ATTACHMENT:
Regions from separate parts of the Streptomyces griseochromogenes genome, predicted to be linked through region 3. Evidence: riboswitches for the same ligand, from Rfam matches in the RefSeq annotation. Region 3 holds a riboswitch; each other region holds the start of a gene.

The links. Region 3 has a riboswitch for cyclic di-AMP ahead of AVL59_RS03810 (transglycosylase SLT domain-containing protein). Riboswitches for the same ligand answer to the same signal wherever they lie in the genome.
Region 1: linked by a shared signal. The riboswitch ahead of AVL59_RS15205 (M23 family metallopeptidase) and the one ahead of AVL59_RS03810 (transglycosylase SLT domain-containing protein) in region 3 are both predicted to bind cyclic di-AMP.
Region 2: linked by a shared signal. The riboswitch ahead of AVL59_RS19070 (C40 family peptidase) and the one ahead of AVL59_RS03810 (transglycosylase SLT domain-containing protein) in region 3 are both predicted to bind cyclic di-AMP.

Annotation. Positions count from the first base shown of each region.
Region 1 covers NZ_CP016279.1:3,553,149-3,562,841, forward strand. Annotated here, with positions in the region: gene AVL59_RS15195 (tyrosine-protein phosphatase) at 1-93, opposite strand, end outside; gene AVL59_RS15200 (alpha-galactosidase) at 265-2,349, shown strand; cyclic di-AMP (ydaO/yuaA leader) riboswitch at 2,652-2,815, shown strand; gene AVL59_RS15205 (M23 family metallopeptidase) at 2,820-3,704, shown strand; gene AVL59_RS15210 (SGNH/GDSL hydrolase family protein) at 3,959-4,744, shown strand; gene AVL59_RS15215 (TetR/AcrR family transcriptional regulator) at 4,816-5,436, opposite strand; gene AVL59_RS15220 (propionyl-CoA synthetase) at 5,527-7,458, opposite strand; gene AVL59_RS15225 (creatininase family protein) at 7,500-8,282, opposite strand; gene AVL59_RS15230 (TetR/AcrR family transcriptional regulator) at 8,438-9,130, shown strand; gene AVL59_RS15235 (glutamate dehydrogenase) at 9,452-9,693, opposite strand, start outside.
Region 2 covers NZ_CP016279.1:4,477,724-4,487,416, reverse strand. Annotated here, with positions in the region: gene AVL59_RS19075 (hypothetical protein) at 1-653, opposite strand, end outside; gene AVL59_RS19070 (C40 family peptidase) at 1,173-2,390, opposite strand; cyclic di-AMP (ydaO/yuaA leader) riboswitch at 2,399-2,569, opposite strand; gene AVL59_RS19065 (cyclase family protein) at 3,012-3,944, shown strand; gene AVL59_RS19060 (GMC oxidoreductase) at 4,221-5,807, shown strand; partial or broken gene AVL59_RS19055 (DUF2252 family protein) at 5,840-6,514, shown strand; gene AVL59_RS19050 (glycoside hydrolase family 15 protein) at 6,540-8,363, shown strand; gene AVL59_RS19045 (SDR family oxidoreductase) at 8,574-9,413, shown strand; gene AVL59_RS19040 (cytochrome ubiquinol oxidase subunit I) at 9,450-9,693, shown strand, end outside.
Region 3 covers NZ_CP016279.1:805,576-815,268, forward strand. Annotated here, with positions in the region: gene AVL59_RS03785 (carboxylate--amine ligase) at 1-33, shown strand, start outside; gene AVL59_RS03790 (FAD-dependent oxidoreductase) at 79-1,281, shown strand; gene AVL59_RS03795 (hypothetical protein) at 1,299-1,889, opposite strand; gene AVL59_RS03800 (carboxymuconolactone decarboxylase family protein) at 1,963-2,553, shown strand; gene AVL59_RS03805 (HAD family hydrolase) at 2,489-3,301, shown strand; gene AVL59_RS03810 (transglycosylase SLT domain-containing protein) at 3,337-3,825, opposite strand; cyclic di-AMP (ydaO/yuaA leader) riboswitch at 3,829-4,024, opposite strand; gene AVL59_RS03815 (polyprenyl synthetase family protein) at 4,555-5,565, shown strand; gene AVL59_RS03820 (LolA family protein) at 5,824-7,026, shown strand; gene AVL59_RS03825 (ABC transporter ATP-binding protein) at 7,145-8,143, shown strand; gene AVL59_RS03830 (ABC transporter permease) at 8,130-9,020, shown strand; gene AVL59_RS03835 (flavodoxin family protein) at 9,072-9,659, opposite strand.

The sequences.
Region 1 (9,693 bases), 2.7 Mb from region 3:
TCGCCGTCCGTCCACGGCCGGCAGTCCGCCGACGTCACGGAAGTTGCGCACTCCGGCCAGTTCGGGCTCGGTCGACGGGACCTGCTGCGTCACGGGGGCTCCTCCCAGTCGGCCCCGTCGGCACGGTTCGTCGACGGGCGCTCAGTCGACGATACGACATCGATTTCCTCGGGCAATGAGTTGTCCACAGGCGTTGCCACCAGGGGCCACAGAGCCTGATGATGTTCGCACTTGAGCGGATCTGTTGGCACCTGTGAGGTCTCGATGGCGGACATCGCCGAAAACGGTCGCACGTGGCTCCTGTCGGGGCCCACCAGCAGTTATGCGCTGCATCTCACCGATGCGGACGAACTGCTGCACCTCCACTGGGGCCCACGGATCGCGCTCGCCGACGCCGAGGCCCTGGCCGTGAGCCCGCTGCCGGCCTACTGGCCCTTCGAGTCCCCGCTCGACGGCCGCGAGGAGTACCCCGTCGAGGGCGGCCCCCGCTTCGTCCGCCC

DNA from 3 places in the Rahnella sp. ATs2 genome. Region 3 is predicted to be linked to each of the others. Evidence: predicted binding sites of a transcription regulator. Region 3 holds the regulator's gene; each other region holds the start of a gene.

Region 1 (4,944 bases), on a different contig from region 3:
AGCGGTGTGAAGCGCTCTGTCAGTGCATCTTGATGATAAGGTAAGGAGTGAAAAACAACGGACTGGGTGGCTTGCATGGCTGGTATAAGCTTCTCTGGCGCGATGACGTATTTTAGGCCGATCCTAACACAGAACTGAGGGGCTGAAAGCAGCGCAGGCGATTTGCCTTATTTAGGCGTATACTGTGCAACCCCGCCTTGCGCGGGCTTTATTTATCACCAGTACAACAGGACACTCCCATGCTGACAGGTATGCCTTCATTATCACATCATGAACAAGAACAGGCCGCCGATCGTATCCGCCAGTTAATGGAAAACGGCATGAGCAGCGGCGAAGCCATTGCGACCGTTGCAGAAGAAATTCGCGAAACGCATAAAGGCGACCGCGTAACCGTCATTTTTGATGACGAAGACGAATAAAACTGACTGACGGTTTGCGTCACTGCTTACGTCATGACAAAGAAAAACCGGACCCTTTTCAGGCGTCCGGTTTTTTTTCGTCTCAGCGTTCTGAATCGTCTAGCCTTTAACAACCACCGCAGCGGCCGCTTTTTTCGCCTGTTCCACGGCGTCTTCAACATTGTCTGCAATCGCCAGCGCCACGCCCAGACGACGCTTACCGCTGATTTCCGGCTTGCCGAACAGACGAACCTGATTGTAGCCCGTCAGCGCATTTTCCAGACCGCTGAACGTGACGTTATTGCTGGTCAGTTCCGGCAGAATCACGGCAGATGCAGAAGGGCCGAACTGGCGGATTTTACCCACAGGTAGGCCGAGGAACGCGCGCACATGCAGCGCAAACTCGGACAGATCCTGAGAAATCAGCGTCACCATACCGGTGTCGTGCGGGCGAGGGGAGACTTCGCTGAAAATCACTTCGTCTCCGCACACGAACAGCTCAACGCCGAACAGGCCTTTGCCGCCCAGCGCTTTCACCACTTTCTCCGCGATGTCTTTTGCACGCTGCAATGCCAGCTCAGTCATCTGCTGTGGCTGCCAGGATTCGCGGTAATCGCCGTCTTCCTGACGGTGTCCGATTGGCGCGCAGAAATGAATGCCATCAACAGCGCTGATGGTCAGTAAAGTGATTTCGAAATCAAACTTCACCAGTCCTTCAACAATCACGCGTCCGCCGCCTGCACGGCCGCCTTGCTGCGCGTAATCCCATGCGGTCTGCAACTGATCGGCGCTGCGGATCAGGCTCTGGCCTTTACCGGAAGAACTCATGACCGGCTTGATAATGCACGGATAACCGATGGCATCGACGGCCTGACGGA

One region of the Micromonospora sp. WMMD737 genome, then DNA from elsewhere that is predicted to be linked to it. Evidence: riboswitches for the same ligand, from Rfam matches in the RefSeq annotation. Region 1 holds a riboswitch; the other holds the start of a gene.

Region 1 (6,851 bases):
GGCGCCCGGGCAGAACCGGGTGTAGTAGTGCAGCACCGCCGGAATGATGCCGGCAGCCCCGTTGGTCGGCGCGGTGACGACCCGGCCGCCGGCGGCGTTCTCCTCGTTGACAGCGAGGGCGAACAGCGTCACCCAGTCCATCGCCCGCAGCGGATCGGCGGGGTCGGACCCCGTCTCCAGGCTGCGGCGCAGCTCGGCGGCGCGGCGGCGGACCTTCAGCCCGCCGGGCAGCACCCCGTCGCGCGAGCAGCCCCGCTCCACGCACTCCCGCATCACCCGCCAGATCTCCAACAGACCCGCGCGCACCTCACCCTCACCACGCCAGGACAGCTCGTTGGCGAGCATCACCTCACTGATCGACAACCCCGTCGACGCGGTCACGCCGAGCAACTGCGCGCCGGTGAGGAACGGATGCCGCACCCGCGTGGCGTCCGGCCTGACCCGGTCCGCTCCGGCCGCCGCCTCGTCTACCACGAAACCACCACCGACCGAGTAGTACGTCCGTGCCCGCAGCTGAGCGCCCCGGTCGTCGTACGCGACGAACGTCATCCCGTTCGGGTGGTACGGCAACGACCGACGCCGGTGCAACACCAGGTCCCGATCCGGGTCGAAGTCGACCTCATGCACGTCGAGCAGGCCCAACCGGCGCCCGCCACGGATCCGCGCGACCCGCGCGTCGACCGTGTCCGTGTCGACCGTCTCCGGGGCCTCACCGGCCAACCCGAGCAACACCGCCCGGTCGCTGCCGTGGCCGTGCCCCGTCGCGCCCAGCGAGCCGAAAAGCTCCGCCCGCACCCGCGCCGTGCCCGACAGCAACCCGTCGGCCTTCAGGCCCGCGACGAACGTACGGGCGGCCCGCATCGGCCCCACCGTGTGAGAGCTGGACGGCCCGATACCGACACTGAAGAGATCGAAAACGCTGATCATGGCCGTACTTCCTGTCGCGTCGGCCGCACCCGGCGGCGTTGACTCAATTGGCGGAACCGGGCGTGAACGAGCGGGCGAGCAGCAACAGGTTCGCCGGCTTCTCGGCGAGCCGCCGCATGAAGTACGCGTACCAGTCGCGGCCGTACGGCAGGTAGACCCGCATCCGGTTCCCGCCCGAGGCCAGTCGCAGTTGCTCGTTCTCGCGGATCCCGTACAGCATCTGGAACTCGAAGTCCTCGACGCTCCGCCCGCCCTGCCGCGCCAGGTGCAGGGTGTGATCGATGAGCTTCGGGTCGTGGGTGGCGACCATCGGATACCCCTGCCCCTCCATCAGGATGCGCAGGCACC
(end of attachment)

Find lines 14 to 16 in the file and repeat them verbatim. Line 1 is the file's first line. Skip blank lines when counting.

AGCGGTGTGAAGCGCTCTGTCAGTGCATCTTGATGATAAGGTAAGGAGTGAAAAACAACGGACTGGGTGGCTTGCATGGCTGGTATAAGCTTCTCTGGCGCGATGACGTATTTTAGGCCGATCCTAACACAGAACTGAGGGGCTGAAAGCAGCGCAGGCGATTTGCCTTATTTAGGCGTATACTGTGCAACCCCGCCTTGCGCGGGCTTTATTTATCACCAGTACAACAGGACACTCCCATGCTGACAGGTATGCCTTCATTATCACATCATGAACAAGAACAGGCCGCCGATCGTATCCGCCAGTTAATGGAAAACGGCATGAGCAGCGGCGAAGCCATTGCGACCGTTGCAGAAGAAATTCGCGAAACGCATAAAGGCGACCGCGTAACCGTCATTTTTGATGACGAAGACGAATAAAACTGACTGACGGTTTGCGTCACTGCTTACGTCATGACAAAGAAAAACCGGACCCTTTTCAGGCGTCCGGTTTTTTTTCGTCTCAGCGTTCTGAATCGTCTAGCCTTTAACAACCACCGCAGCGGCCGCTTTTTTCGCCTGTTCCACGGCGTCTTCAACATTGTCTGCAATCGCCAGCGCCACGCCCAGACGACGCTTACCGCTGATTTCCGGCTTGCCGAACAGACGAACCTGATTGTAGCCCGTCAGCGCATTTTCCAGACCGCTGAACGTGACGTTATTGCTGGTCAGTTCCGGCAGAATCACGGCAGATGCAGAAGGGCCGAACTGGCGGATTTTACCCACAGGTAGGCCGAGGAACGCGCGCACATGCAGCGCAAACTCGGACAGATCCTGAGAAATCAGCGTCACCATACCGGTGTCGTGCGGGCGAGGGGAGACTTCGCTGAAAATCACTTCGTCTCCGCACACGAACAGCTCAACGCCGAACAGGCCTTTGCCGCCCAGCGCTTTCACCACTTTCTCCGCGATGTCTTTTGCACGCTGCAATGCCAGCTCAGTCATCTGCTGTGGCTGCCAGGATTCGCGGTAATCGCCGTCTTCCTGACGGTGTCCGATTGGCGCGCAGAAATGAATGCCATCAACAGCGCTGATGGTCAGTAAAGTGATTTCGAAATCAAACTTCACCAGTCCTTCAACAATCACGCGTCCGCCGCCTGCACGGCCGCCTTGCTGCGCGTAATCCCATGCGGTCTGCAACTGATCGGCGCTGCGGATCAGGCTCTGGCCTTTACCGGAAGAACTCATGACCGGCTTGATAATGCACGGATAACCGATGGCATCGACGGCCTGACGGA

One region of the Micromonospora sp. WMMD737 genome, then DNA from elsewhere that is predicted to be linked to it. Evidence: riboswitches for the same ligand, from Rfam matches in the RefSeq annotation. Region 1 holds a riboswitch; the other holds the start of a gene.

Region 1 (6,851 bases):